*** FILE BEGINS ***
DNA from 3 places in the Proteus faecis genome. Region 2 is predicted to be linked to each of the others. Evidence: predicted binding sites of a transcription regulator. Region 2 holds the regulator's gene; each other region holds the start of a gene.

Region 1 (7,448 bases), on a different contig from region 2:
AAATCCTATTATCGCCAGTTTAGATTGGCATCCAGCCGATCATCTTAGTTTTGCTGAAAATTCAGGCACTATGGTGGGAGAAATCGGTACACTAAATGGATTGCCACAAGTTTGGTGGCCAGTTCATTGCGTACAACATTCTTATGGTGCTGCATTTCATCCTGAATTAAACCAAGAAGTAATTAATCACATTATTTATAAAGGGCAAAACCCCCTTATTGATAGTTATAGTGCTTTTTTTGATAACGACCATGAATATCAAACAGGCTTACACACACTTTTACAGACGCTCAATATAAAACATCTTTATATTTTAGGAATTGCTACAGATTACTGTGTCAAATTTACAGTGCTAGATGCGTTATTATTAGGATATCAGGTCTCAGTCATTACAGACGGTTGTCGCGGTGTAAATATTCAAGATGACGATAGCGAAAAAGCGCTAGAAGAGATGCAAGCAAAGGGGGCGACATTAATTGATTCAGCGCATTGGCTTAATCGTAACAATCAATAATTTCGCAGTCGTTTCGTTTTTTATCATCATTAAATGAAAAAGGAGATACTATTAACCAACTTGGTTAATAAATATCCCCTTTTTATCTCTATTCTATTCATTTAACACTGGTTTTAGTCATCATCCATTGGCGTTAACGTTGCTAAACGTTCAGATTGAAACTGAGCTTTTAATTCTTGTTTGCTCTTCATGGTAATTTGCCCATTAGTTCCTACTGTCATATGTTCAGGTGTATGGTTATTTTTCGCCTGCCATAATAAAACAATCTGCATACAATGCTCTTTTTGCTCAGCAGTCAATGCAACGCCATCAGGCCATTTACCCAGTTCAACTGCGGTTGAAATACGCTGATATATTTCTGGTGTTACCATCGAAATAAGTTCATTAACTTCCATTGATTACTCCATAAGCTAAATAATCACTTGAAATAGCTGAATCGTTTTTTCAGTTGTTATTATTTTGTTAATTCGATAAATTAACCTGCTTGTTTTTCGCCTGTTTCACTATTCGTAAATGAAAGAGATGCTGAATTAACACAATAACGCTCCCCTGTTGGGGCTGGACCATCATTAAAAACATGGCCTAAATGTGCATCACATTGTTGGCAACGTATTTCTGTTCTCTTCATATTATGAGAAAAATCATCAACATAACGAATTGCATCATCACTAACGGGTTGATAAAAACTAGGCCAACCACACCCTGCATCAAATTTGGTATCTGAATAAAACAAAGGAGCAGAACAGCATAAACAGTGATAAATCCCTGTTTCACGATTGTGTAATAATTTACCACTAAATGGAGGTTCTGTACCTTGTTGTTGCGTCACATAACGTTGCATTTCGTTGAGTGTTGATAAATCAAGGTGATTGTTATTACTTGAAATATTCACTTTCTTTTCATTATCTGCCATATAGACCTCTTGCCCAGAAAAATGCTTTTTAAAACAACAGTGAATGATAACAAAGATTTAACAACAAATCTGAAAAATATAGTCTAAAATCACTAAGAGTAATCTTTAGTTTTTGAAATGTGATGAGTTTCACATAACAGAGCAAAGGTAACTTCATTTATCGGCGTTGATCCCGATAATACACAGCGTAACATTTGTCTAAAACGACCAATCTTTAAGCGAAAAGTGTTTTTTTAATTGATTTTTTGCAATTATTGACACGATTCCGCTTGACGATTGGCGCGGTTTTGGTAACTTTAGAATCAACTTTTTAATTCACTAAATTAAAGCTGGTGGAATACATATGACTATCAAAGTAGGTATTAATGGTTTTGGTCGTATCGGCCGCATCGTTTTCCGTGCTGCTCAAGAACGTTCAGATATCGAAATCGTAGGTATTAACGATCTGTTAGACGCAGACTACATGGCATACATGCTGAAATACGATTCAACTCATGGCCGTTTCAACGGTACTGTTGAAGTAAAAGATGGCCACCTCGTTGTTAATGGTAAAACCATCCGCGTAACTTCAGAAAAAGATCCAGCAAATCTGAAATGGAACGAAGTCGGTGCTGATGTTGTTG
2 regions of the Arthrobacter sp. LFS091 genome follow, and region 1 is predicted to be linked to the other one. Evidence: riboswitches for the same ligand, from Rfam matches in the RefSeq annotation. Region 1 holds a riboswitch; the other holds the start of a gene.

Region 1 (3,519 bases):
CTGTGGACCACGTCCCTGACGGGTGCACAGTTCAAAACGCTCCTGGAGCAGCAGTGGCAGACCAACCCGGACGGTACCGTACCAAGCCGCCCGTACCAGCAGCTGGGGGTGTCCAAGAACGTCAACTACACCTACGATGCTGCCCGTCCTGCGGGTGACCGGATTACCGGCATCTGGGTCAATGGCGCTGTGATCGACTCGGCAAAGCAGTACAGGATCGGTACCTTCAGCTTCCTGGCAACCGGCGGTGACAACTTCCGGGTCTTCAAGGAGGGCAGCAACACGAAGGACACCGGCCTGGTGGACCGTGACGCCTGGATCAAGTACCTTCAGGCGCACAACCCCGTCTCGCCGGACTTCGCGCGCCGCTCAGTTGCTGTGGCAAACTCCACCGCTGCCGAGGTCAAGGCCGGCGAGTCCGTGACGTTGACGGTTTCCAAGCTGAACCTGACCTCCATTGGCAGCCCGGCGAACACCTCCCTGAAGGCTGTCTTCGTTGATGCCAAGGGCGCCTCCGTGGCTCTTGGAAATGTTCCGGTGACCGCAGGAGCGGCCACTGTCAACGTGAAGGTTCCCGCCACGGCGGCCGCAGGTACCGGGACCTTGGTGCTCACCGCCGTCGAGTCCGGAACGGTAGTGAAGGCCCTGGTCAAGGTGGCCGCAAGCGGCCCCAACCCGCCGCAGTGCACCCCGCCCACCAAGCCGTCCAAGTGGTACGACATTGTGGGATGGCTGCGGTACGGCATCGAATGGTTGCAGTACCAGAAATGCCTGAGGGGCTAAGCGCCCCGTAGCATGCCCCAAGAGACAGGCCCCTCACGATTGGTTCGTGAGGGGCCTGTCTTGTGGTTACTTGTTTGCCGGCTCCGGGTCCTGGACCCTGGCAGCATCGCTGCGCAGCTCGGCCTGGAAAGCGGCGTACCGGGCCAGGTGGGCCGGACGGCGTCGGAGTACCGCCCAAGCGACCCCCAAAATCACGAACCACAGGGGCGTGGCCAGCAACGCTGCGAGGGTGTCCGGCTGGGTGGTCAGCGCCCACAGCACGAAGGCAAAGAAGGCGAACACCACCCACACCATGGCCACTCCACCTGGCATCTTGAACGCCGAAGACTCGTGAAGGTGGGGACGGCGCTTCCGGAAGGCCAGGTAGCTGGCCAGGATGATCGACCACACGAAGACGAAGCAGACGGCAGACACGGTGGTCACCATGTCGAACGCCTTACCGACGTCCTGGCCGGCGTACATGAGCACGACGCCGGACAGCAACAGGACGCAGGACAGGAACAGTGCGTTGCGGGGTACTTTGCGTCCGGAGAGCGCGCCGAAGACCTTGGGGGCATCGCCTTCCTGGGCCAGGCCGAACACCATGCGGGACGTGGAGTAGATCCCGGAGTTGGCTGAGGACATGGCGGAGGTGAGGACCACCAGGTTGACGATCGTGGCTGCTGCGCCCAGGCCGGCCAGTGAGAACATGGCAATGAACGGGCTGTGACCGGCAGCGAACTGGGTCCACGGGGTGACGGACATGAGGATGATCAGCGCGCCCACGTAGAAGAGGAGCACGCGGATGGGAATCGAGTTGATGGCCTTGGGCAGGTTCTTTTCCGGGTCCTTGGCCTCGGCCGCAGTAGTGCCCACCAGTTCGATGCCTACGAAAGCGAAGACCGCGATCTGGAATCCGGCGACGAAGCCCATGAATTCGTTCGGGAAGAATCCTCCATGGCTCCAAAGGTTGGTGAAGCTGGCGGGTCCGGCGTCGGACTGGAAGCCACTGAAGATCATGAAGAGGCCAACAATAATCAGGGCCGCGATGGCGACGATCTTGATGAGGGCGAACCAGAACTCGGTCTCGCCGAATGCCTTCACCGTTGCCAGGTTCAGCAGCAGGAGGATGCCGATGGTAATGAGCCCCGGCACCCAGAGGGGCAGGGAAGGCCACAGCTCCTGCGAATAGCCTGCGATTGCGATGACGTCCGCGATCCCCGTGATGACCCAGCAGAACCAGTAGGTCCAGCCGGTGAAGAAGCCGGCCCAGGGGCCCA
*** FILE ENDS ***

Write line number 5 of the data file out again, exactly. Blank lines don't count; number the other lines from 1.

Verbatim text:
Region 1 (3,519 bases):